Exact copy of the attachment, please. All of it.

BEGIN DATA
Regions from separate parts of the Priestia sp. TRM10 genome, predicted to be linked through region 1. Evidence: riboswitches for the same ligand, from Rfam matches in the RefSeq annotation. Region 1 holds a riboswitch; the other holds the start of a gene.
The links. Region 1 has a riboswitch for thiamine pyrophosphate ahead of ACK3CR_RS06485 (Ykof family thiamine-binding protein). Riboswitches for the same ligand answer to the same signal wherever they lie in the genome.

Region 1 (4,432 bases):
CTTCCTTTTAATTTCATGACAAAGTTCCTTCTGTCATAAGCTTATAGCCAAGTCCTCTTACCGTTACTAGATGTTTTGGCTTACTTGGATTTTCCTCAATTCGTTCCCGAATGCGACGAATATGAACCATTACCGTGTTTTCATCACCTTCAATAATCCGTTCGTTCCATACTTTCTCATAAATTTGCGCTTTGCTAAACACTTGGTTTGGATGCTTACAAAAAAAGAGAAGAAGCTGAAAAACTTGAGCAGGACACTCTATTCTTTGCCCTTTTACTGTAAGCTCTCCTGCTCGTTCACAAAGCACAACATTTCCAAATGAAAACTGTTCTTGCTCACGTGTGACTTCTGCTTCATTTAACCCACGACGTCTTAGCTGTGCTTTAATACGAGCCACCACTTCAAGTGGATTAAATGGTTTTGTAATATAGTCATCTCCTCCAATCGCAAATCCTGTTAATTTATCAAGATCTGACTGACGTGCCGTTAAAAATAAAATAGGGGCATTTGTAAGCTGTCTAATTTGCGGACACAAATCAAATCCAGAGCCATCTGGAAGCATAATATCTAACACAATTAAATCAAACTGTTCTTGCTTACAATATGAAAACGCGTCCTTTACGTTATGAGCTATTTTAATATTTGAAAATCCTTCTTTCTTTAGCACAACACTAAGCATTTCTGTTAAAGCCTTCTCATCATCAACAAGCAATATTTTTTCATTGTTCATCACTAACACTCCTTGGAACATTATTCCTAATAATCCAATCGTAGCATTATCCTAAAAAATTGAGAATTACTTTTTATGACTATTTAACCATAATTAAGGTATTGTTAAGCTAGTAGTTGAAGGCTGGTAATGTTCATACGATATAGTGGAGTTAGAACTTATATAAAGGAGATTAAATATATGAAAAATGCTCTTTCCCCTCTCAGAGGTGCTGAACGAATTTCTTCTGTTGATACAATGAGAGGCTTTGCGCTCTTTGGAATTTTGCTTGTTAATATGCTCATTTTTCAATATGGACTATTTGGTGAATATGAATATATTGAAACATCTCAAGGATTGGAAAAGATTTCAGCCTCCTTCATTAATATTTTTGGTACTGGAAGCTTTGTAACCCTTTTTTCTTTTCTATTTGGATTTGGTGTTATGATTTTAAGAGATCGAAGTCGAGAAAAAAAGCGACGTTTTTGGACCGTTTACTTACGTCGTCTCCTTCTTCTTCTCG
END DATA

Regions from separate parts of the Priestia sp. TRM10 genome, predicted to be linked through region 1. Evidence: riboswitches for the same ligand, from Rfam matches in the RefSeq annotation. Region 1 holds a riboswitch; the other holds the start of a gene.
The links. Region 1 has a riboswitch for thiamine pyrophosphate ahead of ACK3CR_RS06485 (Ykof family thiamine-binding protein). Riboswitches for the same ligand answer to the same signal wherever they lie in the genome.

Region 1 (4,432 bases):
CTTCCTTTTAATTTCATGACAAAGTTCCTTCTGTCATAAGCTTATAGCCAAGTCCTCTTACCGTTACTAGATGTTTTGGCTTACTTGGATTTTCCTCAATTCGTTCCCGAATGCGACGAATATGAACCATTACCGTGTTTTCATCACCTTCAATAATCCGTTCGTTCCATACTTTCTCATAAATTTGCGCTTTGCTAAACACTTGGTTTGGATGCTTACAAAAAAAGAGAAGAAGCTGAAAAACTTGAGCAGGACACTCTATTCTTTGCCCTTTTACTGTAAGCTCTCCTGCTCGTTCACAAAGCACAACATTTCCAAATGAAAACTGTTCTTGCTCACGTGTGACTTCTGCTTCATTTAACCCACGACGTCTTAGCTGTGCTTTAATACGAGCCACCACTTCAAGTGGATTAAATGGTTTTGTAATATAGTCATCTCCTCCAATCGCAAATCCTGTTAATTTATCAAGATCTGACTGACGTGCCGTTAAAAATAAAATAGGGGCATTTGTAAGCTGTCTAATTTGCGGACACAAATCAAATCCAGAGCCATCTGGAAGCATAATATCTAACACAATTAAATCAAACTGTTCTTGCTTACAATATGAAAACGCGTCCTTTACGTTATGAGCTATTTTAATATTTGAAAATCCTTCTTTCTTTAGCACAACACTAAGCATTTCTGTTAAAGCCTTCTCATCATCAACAAGCAATATTTTTTCATTGTTCATCACTAACACTCCTTGGAACATTATTCCTAATAATCCAATCGTAGCATTATCCTAAAAAATTGAGAATTACTTTTTATGACTATTTAACCATAATTAAGGTATTGTTAAGCTAGTAGTTGAAGGCTGGTAATGTTCATACGATATAGTGGAGTTAGAACTTATATAAAGGAGATTAAATATATGAAAAATGCTCTTTCCCCTCTCAGAGGTGCTGAACGAATTTCTTCTGTTGATACAATGAGAGGCTTTGCGCTCTTTGGAATTTTGCTTGTTAATATGCTCATTTTTCAATATGGACTATTTGGTGAATATGAATATATTGAAACATCTCAAGGATTGGAAAAGATTTCAGCCTCCTTCATTAATATTTTTGGTACTGGAAGCTTTGTAACCCTTTTTTCTTTTCTATTTGGATTTGGTGTTATGATTTTAAGAGATCGAAGTCGAGAAAAAAAGCGACGTTTTTGGACCGTTTACTTACGTCGTCTCCTTCTTCTTCTCG